The modern beer renaissance has led to the rediscovery and appreciation of many traditional beer styles, followed by a wave of experimentation among the more adventurous nouveau brewers. One of the more obscure historical ingredients useful for experimentation is smoked malt. It comes in several forms, but the most common type is the smoked malt... View Article
Full Pints - Stylistically Speaking May 1, 2005 - K. Florian Klemp
Full Pints - Stylistically Speaking March 1, 2005 - K. Florian Klemp
Near the end of the 18th century, British brewers began exporting pale ales to India to nourish its troops, and dark ales like stouts and porters to Baltic regions for more entrepreneurial reasons. Stronger, and with a more aggressive hop prescription, these beers could survive the long, arduous sojourn without spoilage. Naturally, these beers were... View Article
Full Pints - Stylistically Speaking January 1, 2005 - K. Florian Klemp
Rye is not a commonly used grain in brewing, but beers that do use it are distinctive and noteworthy. Rye is employed for a variety of reasons. Remnant farmhouse brews, like Finnish sahti or Russian kvass, include small amounts of rye as a matter of tradition, stemming from necessity. Bavarian rye beer, known as roggenbier,... View Article
Full Pints - Stylistically Speaking November 1, 2004 - K. Florian Klemp
In British rock icon Pete Townsend’s song entitled “Misunderstood,” one line is “I wanna be misunderstood, I wanna be feared in my neighborhood.” The term “bitter,” as applied to beer, carries such a misunderstanding. Bitterness may be desirable with certain styles, but bitter as a noun may invite skepticism among the uninitiated.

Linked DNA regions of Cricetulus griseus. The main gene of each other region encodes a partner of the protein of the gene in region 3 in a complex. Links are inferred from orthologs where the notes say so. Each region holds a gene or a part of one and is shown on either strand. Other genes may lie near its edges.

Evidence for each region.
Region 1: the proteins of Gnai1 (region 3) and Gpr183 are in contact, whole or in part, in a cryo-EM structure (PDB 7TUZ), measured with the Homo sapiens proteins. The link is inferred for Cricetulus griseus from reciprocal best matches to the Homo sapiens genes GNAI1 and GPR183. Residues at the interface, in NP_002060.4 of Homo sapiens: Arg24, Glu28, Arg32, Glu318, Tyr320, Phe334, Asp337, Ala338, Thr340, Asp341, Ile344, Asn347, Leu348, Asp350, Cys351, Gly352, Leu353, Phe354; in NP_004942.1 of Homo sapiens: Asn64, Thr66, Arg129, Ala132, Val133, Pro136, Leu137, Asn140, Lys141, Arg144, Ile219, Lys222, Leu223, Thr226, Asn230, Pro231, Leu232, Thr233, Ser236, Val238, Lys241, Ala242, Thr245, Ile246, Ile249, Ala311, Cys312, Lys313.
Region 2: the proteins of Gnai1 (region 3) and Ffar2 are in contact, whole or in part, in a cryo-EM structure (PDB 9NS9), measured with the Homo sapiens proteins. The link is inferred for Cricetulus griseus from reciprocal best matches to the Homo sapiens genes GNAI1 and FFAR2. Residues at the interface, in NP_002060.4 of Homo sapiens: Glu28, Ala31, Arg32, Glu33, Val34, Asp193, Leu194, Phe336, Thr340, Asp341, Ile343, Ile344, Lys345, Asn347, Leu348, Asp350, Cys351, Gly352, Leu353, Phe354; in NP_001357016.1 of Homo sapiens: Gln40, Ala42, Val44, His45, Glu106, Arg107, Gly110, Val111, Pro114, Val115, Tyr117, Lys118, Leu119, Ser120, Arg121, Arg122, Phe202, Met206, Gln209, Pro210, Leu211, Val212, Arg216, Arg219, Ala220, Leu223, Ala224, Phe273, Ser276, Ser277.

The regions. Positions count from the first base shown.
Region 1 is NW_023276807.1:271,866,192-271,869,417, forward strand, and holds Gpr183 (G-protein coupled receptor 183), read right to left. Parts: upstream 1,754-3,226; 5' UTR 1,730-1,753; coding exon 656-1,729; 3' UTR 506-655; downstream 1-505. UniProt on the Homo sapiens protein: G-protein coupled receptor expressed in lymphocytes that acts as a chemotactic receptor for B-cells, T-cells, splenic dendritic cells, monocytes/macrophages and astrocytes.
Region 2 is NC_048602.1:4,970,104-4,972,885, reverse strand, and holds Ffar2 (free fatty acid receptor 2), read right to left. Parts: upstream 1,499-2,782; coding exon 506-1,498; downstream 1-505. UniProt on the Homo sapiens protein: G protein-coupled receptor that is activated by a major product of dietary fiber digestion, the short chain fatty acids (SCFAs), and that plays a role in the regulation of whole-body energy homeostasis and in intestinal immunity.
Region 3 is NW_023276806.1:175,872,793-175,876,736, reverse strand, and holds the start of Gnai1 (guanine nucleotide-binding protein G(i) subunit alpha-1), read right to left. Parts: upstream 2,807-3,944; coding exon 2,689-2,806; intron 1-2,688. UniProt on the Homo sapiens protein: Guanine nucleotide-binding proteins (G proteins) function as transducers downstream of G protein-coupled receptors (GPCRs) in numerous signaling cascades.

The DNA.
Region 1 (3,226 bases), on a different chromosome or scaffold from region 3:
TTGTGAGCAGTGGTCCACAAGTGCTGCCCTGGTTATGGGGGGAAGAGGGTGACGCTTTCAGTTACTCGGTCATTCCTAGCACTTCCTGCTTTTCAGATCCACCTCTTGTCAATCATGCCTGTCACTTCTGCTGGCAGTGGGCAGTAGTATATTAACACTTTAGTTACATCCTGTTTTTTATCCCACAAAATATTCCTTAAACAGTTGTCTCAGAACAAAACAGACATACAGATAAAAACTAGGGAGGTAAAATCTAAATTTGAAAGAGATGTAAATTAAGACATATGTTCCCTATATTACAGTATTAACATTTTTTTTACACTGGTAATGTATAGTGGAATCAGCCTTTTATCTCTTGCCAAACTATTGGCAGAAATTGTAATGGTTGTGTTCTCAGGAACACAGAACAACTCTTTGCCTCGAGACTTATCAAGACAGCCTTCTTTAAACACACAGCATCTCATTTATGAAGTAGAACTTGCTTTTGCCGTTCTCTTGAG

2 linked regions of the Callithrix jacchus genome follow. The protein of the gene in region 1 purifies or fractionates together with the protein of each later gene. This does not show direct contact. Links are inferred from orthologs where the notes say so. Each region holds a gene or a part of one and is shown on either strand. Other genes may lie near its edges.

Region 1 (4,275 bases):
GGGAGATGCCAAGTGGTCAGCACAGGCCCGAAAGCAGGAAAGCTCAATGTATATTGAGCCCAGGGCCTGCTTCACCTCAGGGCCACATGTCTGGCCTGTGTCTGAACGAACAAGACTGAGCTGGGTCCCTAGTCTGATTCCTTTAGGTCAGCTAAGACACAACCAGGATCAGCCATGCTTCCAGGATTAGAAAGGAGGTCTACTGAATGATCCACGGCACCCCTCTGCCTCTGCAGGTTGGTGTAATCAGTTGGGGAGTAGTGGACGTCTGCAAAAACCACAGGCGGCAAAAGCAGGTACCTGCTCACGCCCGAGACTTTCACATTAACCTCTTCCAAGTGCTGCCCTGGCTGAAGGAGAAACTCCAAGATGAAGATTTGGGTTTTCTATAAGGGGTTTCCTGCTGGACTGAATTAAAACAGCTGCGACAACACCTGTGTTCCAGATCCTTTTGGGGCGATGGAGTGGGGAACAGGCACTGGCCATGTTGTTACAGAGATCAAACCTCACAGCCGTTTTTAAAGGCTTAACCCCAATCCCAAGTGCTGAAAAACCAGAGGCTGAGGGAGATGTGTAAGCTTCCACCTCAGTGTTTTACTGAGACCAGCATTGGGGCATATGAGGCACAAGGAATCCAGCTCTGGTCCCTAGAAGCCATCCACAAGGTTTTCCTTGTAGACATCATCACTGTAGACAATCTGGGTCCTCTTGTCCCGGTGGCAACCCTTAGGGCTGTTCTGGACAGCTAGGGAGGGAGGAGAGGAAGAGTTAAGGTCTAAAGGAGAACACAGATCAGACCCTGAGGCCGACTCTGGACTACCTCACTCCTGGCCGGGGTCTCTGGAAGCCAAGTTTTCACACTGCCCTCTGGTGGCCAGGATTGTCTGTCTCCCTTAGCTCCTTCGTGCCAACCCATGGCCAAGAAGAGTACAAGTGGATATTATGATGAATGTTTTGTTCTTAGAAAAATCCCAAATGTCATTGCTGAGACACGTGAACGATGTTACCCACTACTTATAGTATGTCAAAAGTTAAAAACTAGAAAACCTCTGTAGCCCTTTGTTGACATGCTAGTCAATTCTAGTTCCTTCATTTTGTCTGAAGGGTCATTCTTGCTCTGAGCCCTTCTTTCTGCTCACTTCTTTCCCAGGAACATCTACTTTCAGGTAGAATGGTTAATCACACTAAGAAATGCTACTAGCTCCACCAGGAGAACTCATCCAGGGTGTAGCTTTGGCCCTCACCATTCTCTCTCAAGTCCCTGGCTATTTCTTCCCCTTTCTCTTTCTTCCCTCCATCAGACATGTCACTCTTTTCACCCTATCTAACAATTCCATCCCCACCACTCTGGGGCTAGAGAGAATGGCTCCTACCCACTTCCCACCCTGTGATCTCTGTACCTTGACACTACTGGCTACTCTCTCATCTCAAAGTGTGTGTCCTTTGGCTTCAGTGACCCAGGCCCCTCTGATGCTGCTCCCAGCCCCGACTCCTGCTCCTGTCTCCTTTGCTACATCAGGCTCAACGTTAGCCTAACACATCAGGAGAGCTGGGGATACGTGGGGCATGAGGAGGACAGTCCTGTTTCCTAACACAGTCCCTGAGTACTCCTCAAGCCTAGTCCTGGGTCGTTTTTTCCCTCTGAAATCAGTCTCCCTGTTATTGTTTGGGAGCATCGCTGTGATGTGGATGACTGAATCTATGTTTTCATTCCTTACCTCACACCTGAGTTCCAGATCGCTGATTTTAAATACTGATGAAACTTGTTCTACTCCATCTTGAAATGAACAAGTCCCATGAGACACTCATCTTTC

Full Pints - Stylistically Speaking September 1, 2004 - K. Florian Klemp
The notion of brewing a “one-off” is not uncommon. But there is a whole family of styles, the lambics, that fit said bill with respect to convention. So individual are they, that virtually every aspect of their production is anarchistic. Brewing, fermentation, aging, maturation, and even ingredients are distinctive. The result is a beer that... View Article
Full Pints - Stylistically Speaking July 1, 2004 - K. Florian Klemp
No beer style is more identified with a single country than are dry stouts with Ireland. So synonymous are they that the style name often includes the word “Irish.” Though not originally from Ireland, dry stouts were nurtured and defined there, and the style owes much to Ireland’s independent and devout disposition. The deepest colored... View Article
Full Pints - Stylistically Speaking May 1, 2004 - K. Florian Klemp
Stouts, be they conventional or imperial, and porters are the most common of the so-called black beers. But only one brew uses the designation “black” in its formal stylistic name. These are the schwarzbiers of Germany, literally translated as “black beers.” Schwarzbiers are perhaps the “Lucy” of all Germanic beers, with their old-style rusticity and... View Article
Full Pints - Stylistically Speaking March 1, 2004 - K. Florian Klemp
Light gold in hue and laid-back in character, helles (German for “light”) is Bavaria’s answer to a session beer. The humble helles is Bavaria’s most popular brew and is considered by many to be the refined zenith of south German brewing with its underlying maltiness, soft hop bitterness, and superb drinkability.
Full Pints - Stylistically Speaking January 1, 2004 - K. Florian Klemp
Old ales bring with them a curious moniker. Are they called “old” because of an extended aging period, a nod to venerability, or because of an old method or style? In the keynote representatives of the style, it is all three.